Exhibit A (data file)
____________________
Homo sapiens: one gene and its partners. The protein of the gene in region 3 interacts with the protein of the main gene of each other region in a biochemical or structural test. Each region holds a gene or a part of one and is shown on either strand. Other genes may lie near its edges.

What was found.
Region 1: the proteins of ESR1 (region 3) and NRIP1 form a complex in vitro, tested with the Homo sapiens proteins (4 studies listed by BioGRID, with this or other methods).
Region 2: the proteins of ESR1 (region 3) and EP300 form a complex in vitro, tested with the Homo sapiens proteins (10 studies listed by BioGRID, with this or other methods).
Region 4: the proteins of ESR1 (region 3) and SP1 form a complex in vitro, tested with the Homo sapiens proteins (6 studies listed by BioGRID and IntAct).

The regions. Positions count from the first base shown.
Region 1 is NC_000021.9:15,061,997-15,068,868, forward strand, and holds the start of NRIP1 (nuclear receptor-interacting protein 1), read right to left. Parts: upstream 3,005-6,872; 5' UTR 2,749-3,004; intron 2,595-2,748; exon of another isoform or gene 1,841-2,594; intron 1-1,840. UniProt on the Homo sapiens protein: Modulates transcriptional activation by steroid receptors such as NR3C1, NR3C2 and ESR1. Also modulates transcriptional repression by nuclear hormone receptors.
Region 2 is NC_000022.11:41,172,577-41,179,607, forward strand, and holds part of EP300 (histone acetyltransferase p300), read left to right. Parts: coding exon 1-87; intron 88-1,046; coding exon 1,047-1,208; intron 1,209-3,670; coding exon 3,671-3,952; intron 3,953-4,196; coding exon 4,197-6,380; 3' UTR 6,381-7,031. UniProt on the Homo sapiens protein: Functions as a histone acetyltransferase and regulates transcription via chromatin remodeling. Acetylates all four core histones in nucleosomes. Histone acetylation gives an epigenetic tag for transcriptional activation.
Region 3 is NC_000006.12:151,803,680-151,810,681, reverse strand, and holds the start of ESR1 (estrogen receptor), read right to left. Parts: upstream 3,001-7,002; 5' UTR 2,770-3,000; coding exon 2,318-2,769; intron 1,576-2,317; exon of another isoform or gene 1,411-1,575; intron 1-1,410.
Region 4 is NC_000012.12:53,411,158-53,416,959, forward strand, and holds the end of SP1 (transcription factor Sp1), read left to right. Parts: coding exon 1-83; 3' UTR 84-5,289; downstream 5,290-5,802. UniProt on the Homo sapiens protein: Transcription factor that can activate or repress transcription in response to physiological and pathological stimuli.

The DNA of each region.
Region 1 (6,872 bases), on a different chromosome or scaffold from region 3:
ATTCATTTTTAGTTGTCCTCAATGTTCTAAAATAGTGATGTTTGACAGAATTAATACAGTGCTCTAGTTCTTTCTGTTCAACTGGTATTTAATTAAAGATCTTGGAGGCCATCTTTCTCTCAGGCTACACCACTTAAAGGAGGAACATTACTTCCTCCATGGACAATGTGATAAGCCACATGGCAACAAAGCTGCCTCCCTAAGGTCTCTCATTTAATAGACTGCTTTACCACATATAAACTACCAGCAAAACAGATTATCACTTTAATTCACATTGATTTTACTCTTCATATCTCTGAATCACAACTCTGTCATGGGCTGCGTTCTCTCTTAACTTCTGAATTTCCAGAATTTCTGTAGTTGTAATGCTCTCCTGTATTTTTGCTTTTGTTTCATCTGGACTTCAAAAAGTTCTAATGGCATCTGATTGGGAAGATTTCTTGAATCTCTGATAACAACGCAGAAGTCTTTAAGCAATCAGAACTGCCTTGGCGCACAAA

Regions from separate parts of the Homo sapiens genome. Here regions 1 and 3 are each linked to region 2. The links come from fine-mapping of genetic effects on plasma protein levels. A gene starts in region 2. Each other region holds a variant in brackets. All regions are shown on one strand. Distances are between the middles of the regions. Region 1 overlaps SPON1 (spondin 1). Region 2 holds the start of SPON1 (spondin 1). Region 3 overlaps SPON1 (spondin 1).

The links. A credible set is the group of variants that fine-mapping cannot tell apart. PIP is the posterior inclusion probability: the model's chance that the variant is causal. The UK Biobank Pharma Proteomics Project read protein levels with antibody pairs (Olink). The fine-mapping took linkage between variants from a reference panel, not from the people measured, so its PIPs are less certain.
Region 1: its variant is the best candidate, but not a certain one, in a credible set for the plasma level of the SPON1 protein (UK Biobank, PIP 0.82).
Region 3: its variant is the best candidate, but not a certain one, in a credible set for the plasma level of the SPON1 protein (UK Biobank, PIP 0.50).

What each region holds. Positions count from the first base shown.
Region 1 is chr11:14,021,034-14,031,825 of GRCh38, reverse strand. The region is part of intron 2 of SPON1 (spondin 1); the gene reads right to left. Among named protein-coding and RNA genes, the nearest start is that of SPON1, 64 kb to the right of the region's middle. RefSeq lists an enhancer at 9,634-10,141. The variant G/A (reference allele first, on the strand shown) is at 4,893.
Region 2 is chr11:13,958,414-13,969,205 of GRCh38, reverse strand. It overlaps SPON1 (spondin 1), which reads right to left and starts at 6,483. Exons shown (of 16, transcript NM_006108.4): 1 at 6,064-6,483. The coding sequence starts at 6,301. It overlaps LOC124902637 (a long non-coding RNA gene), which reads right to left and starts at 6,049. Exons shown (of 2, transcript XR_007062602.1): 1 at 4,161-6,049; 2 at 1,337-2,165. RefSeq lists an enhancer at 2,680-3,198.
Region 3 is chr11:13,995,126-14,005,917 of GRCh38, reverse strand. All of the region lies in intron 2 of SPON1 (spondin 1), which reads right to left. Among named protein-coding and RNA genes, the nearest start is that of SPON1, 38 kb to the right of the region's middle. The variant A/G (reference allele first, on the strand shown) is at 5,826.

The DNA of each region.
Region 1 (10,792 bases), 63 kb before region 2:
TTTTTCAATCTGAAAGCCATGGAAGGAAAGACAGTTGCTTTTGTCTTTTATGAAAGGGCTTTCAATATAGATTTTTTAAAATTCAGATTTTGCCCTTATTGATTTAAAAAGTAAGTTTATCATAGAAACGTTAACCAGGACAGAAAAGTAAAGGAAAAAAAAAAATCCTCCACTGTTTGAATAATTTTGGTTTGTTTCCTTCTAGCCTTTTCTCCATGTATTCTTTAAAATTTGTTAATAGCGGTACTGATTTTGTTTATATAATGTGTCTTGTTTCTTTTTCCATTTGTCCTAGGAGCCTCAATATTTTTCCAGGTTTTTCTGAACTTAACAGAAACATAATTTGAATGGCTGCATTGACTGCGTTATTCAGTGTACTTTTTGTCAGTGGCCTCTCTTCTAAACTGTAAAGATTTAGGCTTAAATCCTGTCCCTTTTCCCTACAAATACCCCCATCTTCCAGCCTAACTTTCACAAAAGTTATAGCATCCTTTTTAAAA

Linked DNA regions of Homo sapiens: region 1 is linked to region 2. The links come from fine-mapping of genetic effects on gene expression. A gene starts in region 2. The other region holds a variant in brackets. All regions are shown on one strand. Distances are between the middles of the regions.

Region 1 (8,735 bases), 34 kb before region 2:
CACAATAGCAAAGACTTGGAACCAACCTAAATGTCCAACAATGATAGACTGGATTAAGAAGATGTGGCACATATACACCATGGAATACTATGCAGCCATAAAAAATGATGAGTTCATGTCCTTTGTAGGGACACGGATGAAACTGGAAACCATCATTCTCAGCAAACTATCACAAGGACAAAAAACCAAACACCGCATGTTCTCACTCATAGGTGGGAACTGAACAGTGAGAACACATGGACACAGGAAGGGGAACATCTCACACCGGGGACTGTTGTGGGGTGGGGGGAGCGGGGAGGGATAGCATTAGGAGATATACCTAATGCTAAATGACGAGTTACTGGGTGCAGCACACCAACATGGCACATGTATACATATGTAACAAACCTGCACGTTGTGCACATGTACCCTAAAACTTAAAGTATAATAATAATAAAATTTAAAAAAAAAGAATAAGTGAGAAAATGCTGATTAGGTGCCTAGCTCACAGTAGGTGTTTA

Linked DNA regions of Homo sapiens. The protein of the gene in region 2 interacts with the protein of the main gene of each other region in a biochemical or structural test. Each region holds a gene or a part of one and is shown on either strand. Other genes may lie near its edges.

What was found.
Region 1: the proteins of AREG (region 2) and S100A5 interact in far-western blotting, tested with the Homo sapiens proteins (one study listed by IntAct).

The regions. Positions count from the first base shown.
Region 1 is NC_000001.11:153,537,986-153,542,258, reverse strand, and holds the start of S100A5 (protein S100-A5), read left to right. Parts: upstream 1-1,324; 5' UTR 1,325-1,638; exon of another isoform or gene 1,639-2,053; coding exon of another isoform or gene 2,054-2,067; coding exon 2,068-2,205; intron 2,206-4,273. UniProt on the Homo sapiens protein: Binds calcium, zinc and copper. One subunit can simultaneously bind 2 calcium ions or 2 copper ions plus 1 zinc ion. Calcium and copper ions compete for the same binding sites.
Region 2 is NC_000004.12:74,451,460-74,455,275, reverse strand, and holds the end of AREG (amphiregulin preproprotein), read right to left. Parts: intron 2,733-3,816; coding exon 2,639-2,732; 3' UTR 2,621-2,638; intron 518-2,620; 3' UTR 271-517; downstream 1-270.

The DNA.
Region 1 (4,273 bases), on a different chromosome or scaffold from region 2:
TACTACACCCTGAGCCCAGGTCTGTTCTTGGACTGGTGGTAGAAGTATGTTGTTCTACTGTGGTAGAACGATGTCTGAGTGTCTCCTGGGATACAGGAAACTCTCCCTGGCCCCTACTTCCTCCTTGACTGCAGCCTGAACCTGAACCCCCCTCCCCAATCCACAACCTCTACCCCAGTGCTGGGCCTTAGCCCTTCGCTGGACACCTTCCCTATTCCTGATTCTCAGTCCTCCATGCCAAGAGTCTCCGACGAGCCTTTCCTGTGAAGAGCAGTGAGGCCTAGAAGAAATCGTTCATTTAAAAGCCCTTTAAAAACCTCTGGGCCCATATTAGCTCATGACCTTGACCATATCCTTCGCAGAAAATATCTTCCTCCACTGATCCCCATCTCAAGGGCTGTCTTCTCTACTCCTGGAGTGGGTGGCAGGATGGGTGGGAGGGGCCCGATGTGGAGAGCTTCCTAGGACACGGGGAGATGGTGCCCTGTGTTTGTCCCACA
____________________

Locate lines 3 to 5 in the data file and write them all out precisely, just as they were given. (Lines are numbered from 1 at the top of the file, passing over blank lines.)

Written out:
Region 1: the proteins of ESR1 (region 3) and NRIP1 form a complex in vitro, tested with the Homo sapiens proteins (4 studies listed by BioGRID, with this or other methods).
Region 2: the proteins of ESR1 (region 3) and EP300 form a complex in vitro, tested with the Homo sapiens proteins (10 studies listed by BioGRID, with this or other methods).
Region 4: the proteins of ESR1 (region 3) and SP1 form a complex in vitro, tested with the Homo sapiens proteins (6 studies listed by BioGRID and IntAct).